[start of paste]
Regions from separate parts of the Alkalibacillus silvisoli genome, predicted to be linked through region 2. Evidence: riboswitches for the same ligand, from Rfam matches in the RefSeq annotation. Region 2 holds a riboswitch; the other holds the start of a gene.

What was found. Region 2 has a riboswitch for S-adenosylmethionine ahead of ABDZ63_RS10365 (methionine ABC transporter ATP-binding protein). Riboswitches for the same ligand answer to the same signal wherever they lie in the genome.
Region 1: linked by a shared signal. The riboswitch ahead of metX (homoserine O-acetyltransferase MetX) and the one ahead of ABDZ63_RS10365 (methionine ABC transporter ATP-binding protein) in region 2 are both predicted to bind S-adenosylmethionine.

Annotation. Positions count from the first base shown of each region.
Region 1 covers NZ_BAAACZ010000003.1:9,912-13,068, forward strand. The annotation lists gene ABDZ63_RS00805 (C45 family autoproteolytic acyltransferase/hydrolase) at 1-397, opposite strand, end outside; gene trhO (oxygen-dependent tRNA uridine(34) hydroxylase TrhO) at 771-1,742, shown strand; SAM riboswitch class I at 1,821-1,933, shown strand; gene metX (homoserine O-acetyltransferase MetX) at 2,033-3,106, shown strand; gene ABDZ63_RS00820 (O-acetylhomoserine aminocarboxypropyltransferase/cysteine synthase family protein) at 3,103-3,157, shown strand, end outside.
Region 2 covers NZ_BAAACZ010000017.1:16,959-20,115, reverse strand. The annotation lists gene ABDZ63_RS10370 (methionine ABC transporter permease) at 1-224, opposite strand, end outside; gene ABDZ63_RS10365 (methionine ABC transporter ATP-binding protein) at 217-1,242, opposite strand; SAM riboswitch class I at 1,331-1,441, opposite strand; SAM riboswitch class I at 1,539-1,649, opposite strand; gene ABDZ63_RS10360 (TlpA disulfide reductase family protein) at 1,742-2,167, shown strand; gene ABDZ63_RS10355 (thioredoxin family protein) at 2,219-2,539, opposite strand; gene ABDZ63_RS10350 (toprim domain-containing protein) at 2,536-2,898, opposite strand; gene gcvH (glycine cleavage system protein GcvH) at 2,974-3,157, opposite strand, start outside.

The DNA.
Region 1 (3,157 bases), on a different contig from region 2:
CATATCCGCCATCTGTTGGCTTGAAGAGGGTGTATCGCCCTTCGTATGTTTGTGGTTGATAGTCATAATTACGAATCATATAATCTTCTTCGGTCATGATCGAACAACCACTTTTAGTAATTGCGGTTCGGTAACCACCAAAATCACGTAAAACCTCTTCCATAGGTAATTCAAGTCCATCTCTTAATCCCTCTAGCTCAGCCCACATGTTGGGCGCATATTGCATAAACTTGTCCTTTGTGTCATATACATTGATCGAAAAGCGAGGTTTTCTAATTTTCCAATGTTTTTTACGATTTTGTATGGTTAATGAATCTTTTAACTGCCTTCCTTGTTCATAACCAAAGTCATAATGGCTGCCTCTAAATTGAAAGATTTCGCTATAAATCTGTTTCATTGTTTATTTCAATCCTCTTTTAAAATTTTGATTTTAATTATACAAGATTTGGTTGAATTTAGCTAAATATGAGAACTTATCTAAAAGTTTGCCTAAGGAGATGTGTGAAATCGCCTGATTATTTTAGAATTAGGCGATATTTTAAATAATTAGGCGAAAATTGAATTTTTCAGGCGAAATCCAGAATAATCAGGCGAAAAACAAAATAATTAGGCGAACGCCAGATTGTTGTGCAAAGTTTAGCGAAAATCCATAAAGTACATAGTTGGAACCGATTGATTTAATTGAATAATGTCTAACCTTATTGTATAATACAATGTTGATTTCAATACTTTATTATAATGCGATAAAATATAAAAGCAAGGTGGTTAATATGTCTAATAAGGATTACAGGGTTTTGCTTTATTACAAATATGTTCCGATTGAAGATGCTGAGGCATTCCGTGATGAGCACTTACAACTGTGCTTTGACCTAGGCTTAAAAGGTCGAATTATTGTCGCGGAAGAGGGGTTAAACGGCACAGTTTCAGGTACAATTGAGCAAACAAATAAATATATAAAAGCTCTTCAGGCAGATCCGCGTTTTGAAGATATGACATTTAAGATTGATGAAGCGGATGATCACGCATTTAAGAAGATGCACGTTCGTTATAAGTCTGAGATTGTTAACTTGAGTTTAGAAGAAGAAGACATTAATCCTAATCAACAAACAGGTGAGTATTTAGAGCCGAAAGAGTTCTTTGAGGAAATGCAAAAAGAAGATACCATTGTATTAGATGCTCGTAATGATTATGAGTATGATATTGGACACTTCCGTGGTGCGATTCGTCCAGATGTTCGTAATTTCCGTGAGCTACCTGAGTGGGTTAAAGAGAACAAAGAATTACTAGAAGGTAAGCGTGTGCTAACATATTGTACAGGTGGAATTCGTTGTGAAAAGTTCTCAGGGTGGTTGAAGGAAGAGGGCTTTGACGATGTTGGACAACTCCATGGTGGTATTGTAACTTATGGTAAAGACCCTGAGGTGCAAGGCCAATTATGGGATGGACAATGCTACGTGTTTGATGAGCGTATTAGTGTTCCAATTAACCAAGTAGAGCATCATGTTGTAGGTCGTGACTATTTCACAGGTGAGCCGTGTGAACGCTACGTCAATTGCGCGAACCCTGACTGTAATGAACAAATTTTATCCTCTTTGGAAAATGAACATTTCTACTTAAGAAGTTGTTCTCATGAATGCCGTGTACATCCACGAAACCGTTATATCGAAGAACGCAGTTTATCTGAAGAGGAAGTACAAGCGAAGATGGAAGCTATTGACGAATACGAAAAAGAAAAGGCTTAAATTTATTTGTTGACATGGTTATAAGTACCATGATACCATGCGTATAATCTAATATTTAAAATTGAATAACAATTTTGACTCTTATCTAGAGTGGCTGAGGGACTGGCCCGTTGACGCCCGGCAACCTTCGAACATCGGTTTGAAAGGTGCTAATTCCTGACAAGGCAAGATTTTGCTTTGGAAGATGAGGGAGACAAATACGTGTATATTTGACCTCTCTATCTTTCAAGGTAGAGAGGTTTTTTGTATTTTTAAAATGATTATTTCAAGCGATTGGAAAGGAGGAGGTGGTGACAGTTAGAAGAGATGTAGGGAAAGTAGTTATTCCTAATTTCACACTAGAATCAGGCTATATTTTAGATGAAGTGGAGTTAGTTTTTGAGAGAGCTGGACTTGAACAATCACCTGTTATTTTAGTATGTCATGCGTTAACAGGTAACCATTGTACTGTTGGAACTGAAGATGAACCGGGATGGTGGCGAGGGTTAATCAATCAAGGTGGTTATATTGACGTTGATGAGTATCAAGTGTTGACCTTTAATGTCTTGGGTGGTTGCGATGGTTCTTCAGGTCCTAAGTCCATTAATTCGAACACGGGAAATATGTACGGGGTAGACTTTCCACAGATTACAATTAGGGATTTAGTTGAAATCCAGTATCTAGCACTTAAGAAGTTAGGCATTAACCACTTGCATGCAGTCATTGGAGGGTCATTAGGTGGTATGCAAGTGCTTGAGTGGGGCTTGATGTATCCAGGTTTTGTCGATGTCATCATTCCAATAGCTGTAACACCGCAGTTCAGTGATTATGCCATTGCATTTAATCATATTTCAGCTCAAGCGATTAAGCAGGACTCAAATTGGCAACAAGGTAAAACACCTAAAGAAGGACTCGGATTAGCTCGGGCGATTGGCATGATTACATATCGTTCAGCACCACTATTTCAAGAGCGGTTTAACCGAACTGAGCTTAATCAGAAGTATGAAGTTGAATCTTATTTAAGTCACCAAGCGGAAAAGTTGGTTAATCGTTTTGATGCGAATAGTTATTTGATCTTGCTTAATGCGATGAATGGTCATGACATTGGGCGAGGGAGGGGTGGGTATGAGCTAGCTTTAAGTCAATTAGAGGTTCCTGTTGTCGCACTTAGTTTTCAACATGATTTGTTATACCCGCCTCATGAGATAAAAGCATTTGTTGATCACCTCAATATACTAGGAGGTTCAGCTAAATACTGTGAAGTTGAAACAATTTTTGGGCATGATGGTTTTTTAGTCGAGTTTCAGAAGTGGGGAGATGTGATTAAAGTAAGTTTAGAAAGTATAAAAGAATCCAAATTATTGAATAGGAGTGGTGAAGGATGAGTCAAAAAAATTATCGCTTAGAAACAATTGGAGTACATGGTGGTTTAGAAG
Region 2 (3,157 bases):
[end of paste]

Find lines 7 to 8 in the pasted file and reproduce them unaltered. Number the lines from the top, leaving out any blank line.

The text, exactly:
The DNA.
Region 1 (3,157 bases), on a different contig from region 2: